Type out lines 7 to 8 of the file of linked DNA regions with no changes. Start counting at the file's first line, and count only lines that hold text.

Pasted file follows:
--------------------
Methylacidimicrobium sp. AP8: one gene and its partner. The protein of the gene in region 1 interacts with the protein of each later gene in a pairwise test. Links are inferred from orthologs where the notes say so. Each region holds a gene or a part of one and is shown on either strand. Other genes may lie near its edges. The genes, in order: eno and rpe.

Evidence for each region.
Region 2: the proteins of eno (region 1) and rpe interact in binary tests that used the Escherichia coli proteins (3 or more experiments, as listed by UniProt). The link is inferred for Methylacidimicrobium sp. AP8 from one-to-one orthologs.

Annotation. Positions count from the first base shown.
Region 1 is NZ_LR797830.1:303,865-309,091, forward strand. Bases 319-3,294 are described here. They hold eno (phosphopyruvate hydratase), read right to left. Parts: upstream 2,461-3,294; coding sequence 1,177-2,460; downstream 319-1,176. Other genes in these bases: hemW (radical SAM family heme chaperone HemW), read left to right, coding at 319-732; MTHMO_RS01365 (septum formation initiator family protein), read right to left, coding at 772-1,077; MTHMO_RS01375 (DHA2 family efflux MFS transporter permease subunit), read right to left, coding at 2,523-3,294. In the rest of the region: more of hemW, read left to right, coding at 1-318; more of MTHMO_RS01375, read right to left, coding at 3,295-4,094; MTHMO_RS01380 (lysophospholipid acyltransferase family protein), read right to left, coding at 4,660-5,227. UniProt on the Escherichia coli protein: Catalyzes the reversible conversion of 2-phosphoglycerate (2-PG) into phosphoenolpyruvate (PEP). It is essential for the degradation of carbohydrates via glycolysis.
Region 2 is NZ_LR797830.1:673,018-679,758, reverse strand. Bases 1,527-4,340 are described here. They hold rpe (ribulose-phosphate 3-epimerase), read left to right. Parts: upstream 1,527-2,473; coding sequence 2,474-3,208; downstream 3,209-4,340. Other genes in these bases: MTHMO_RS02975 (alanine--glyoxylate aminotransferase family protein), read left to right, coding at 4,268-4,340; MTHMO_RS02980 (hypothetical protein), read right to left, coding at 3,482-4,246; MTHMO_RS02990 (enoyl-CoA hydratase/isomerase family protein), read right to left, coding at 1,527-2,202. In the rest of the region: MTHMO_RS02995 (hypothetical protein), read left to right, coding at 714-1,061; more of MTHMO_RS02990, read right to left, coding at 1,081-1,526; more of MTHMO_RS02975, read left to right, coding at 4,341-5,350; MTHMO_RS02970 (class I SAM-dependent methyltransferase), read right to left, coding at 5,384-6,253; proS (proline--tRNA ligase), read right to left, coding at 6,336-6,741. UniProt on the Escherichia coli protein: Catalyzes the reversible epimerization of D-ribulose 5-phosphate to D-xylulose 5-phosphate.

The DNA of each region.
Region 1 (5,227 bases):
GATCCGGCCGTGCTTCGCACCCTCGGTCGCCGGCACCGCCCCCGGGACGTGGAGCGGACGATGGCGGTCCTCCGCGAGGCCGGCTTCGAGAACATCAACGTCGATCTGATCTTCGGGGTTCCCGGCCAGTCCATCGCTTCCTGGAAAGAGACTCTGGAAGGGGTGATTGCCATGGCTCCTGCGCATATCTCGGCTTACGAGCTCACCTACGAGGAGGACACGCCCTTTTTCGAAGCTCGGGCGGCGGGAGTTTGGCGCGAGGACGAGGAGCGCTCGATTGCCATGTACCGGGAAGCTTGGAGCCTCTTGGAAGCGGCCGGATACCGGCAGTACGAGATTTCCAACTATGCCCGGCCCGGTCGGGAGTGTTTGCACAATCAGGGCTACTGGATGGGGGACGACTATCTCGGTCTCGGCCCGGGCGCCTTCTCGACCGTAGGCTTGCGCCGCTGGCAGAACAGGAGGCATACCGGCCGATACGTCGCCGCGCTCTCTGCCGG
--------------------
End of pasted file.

The DNA of each region.
Region 1 (5,227 bases):